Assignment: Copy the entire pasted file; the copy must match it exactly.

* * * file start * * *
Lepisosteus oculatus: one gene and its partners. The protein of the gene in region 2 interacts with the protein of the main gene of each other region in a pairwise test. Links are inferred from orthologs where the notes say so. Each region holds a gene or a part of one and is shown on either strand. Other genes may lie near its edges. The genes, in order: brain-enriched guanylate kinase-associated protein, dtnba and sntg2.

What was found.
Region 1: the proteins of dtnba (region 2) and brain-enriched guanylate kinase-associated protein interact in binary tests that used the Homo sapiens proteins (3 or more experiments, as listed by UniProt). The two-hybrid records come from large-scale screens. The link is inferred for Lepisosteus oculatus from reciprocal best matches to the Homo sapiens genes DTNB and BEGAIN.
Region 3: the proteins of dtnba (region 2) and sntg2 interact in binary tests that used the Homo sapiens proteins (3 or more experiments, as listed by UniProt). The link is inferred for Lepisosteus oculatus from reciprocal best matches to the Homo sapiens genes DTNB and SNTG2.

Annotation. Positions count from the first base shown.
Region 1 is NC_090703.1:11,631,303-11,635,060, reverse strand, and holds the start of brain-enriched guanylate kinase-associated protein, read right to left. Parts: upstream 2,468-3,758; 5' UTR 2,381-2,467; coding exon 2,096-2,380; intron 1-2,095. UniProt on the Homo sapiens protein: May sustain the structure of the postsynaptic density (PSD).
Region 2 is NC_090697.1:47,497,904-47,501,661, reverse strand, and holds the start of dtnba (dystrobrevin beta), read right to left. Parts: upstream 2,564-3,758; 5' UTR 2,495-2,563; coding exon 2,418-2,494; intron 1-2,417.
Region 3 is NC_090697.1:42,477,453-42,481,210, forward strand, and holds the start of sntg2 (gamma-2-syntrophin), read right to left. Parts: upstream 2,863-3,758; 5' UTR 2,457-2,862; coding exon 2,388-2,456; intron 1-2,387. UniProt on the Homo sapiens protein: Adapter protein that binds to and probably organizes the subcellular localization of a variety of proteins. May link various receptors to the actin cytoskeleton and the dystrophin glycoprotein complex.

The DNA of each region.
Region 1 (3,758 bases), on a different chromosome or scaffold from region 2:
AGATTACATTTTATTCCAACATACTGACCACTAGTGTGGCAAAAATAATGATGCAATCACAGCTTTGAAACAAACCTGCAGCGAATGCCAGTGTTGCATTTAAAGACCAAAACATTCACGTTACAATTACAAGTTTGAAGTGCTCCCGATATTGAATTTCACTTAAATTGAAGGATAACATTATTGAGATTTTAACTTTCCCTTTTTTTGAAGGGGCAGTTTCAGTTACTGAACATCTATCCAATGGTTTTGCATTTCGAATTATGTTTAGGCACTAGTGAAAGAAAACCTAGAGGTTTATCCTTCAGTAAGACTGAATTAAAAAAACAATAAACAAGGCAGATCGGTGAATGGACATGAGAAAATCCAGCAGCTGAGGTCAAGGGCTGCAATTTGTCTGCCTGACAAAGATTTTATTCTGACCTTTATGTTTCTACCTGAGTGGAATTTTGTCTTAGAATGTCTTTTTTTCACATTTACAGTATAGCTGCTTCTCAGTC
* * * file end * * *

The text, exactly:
Lepisosteus oculatus: one gene and its partners. The protein of the gene in region 2 interacts with the protein of the main gene of each other region in a pairwise test. Links are inferred from orthologs where the notes say so. Each region holds a gene or a part of one and is shown on either strand. Other genes may lie near its edges. The genes, in order: brain-enriched guanylate kinase-associated protein, dtnba and sntg2.

What was found.
Region 1: the proteins of dtnba (region 2) and brain-enriched guanylate kinase-associated protein interact in binary tests that used the Homo sapiens proteins (3 or more experiments, as listed by UniProt). The two-hybrid records come from large-scale screens. The link is inferred for Lepisosteus oculatus from reciprocal best matches to the Homo sapiens genes DTNB and BEGAIN.
Region 3: the proteins of dtnba (region 2) and sntg2 interact in binary tests that used the Homo sapiens proteins (3 or more experiments, as listed by UniProt). The link is inferred for Lepisosteus oculatus from reciprocal best matches to the Homo sapiens genes DTNB and SNTG2.

Annotation. Positions count from the first base shown.
Region 1 is NC_090703.1:11,631,303-11,635,060, reverse strand, and holds the start of brain-enriched guanylate kinase-associated protein, read right to left. Parts: upstream 2,468-3,758; 5' UTR 2,381-2,467; coding exon 2,096-2,380; intron 1-2,095. UniProt on the Homo sapiens protein: May sustain the structure of the postsynaptic density (PSD).
Region 2 is NC_090697.1:47,497,904-47,501,661, reverse strand, and holds the start of dtnba (dystrobrevin beta), read right to left. Parts: upstream 2,564-3,758; 5' UTR 2,495-2,563; coding exon 2,418-2,494; intron 1-2,417.
Region 3 is NC_090697.1:42,477,453-42,481,210, forward strand, and holds the start of sntg2 (gamma-2-syntrophin), read right to left. Parts: upstream 2,863-3,758; 5' UTR 2,457-2,862; coding exon 2,388-2,456; intron 1-2,387. UniProt on the Homo sapiens protein: Adapter protein that binds to and probably organizes the subcellular localization of a variety of proteins. May link various receptors to the actin cytoskeleton and the dystrophin glycoprotein complex.

The DNA of each region.
Region 1 (3,758 bases), on a different chromosome or scaffold from region 2:
AGATTACATTTTATTCCAACATACTGACCACTAGTGTGGCAAAAATAATGATGCAATCACAGCTTTGAAACAAACCTGCAGCGAATGCCAGTGTTGCATTTAAAGACCAAAACATTCACGTTACAATTACAAGTTTGAAGTGCTCCCGATATTGAATTTCACTTAAATTGAAGGATAACATTATTGAGATTTTAACTTTCCCTTTTTTTGAAGGGGCAGTTTCAGTTACTGAACATCTATCCAATGGTTTTGCATTTCGAATTATGTTTAGGCACTAGTGAAAGAAAACCTAGAGGTTTATCCTTCAGTAAGACTGAATTAAAAAAACAATAAACAAGGCAGATCGGTGAATGGACATGAGAAAATCCAGCAGCTGAGGTCAAGGGCTGCAATTTGTCTGCCTGACAAAGATTTTATTCTGACCTTTATGTTTCTACCTGAGTGGAATTTTGTCTTAGAATGTCTTTTTTTCACATTTACAGTATAGCTGCTTCTCAGTC